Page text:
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Landesbank Berlin Quits Euribor Amid Bank Exodus From Panel

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May 1 (Bloomberg) -- Landesbank Berlin AG, a German regional lender, became the sixth bank this year to stop contributing to the panel setting Euribor, adding to an exodus that includes UBS AG and Rabobank Groep.

The bank also stopped contributing to the Eonia and USD Euribor benchmarks, Euribor-EBF, the Brussels-based industry group that runs the rates, said in a statement on its website.

Firms are withdrawing from benchmarks amid growing concern that they may face lawsuits, fines and criminal penalties if found to have engaged in wrongdoing after three banks were fined more than $2.5 billion for rigging the London interbank offered rate and Euribor. Michel Barnier, the European Union’s internal market and services commissioner, said in February he was considering forcing lenders to contribute to key market rates to preserve their integrity of market benchmarks.

“The bank probably doesn’t want to be involved in something that is getting such poor publicity, and they think it’s best we step away,” said Christopher Wheeler, a banking analyst at Mediobanca SpA in London. “I also suspect it’s reducing considerably its activity in the large wholesale interbank lending market.”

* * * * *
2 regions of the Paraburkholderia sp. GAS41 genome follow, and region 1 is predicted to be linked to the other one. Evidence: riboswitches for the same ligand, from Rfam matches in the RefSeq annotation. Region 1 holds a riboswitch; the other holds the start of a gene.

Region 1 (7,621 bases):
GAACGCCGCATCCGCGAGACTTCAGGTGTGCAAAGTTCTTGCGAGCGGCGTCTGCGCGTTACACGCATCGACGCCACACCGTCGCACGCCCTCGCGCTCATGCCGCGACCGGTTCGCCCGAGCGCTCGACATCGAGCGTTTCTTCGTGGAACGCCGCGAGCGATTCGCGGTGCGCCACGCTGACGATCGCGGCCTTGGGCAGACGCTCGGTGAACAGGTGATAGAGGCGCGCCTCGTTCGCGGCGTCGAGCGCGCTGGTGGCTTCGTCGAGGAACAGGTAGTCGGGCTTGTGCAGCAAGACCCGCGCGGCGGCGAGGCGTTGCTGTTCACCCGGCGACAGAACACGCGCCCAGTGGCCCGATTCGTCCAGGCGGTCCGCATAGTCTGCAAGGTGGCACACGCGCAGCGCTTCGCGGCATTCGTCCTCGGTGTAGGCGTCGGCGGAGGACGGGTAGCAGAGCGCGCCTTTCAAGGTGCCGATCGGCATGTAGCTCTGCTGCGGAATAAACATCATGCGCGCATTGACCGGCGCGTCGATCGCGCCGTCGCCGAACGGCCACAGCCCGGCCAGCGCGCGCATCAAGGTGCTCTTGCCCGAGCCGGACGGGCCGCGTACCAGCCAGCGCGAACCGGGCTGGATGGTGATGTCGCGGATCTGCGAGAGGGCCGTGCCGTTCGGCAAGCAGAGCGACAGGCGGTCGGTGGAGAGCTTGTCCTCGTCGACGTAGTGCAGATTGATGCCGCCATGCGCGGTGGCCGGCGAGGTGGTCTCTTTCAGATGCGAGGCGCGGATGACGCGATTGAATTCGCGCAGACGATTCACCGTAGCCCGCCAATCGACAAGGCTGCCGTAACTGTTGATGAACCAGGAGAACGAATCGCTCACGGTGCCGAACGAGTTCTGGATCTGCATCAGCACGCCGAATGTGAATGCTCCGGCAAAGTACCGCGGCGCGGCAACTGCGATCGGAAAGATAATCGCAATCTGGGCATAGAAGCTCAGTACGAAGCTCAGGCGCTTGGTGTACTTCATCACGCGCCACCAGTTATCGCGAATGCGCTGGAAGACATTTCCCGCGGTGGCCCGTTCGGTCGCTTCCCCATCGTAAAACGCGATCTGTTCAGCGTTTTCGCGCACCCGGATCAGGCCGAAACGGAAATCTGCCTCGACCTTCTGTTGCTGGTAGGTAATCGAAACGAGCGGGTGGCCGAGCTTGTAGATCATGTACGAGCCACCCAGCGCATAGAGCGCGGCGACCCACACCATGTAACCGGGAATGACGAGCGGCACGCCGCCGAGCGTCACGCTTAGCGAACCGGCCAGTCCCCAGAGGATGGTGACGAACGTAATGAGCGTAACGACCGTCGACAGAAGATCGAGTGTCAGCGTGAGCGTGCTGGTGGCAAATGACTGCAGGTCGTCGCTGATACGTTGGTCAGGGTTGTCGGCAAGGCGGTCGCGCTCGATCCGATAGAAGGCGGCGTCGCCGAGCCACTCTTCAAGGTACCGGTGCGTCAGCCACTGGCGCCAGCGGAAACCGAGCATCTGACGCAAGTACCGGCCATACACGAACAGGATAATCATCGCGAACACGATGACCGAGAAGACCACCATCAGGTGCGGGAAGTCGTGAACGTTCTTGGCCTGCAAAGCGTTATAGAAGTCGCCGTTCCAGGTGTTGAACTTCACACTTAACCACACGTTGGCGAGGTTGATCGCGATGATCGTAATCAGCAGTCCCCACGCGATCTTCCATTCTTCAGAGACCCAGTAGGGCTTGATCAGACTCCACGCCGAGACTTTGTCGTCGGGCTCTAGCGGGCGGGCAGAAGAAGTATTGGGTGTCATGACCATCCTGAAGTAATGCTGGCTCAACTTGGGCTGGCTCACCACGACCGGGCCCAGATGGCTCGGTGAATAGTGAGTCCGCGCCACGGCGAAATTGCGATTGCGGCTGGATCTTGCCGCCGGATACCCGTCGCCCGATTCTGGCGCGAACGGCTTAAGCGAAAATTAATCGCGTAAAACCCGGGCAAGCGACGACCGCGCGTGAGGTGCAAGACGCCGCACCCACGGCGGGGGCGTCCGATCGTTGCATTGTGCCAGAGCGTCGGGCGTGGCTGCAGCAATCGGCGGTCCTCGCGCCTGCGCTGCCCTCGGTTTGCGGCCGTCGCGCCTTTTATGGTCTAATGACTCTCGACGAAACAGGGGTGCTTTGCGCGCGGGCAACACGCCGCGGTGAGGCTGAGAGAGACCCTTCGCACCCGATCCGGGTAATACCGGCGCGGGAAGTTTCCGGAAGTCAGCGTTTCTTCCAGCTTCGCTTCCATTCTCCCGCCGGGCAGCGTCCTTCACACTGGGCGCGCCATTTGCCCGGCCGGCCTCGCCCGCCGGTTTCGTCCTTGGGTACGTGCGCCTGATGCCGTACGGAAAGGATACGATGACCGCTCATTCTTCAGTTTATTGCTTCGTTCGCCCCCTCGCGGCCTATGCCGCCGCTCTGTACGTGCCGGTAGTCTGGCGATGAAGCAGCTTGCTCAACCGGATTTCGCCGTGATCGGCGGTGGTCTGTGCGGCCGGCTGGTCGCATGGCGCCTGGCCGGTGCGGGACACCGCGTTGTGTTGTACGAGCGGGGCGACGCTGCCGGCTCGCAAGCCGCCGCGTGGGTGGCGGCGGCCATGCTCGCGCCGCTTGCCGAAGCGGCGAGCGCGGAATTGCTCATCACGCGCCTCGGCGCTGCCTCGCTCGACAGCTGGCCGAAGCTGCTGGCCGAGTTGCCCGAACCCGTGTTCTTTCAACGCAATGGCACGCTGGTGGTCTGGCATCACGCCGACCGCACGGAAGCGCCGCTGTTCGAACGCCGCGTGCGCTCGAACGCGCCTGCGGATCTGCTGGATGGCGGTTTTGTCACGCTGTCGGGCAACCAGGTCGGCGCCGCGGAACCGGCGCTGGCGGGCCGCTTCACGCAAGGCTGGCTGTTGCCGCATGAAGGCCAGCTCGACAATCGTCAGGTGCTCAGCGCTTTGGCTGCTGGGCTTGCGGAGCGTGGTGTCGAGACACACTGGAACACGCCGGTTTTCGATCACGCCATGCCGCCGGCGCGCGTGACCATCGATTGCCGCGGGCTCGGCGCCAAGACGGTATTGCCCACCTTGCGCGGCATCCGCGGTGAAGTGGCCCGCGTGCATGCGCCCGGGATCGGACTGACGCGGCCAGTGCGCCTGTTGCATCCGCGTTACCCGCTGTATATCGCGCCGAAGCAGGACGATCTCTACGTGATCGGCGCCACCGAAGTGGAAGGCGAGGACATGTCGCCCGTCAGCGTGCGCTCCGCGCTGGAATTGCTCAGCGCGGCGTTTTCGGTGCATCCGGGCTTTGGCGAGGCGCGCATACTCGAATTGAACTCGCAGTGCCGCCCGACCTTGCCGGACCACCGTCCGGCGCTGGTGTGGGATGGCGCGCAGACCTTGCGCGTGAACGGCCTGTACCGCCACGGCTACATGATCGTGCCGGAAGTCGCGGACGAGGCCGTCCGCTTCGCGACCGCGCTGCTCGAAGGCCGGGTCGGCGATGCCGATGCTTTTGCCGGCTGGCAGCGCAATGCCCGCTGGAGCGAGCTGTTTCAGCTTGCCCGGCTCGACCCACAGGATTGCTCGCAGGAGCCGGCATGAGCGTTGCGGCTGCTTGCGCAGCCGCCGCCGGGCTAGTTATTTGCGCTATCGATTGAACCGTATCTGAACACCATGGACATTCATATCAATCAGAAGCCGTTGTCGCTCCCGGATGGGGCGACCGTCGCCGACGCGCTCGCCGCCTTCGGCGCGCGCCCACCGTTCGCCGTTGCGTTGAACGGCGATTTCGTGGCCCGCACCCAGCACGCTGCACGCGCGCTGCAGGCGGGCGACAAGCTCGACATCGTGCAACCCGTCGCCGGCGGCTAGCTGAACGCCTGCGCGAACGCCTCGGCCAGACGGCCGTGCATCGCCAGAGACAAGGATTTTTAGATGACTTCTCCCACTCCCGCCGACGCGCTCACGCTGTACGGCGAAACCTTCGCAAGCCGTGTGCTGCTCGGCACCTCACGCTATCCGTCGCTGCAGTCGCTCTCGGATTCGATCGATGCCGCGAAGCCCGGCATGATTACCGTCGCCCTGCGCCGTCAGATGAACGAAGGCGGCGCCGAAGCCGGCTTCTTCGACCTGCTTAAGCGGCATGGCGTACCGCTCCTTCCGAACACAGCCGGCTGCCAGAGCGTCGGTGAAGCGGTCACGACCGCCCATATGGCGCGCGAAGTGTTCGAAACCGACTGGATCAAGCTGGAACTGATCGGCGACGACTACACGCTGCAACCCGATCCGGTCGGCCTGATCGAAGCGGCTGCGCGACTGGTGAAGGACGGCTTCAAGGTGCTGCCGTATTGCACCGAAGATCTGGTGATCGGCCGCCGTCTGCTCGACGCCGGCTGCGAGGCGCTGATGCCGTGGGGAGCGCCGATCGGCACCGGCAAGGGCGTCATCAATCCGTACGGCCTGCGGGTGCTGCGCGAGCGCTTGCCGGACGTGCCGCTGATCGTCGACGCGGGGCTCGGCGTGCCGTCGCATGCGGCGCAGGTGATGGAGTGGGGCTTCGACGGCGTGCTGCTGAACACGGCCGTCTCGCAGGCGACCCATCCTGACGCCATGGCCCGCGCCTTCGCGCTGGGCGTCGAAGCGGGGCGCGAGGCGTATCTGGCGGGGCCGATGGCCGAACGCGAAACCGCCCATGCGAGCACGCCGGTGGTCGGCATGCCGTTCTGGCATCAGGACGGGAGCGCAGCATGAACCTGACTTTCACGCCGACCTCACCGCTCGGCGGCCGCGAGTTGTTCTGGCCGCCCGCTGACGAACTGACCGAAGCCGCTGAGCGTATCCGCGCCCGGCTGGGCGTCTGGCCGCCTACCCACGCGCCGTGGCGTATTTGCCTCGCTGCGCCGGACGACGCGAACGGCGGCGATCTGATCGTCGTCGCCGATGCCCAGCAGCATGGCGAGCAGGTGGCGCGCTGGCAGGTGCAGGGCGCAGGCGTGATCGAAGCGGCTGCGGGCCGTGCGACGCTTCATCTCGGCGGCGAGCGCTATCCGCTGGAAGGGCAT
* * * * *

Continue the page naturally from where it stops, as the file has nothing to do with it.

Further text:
Euribor-EBF Director Cedric Quemener confirmed Landesbank Berlin’s exit from the panels, without elaborating. Frank Weidner, a Landesbank Berlin spokesman, didn’t respond to an e-mail seeking comment outside business hours.

Remaining Members

Bayerische Landesbank, Rabobank and Raiffeisen Bank International AG left Euribor in January. UBS, Switzerland’s biggest bank, and Svenska Handelsbanken AB left in March.

The euro interbank offered rate is derived from a daily survey of lending quotes conducted for Euribor-EBF by Thomson Reuters Corp. There are 36 contributors on the Euribor panel, including three German Landesbanks: Norddeutsche Landesbank, Landesbank Baden-Wuerttemberg and Landesbank Hessen Thueringen.

“I imagine other Landesbanks are weighing up an exit,” said Roger Francis, a credit analyst at Mizuho International Plc in London. “Once upon a time being on the panel was a costless status symbol. Now it requires lots of compliance with potential regulatory and legal downside.”

Officials at the three lenders didn’t immediately respond to e-mails outside business hours. Since Euribor-EBF started USD Euribor, a gauge of dollar funding costs in the interbank market, in April 2012, the number of contributors has dropped to 13 from 20.

Three-month Euribor, which tracks bank-loan rates over that maturity, was little changed at 0.207 percent, down from 0.708 percent a year earlier.

To contact the reporter on this story: Katie Linsell in London at klinsell@bloomberg.net

To contact the editor responsible for this story: Shelley Smith at ssmith118@bloomberg.net

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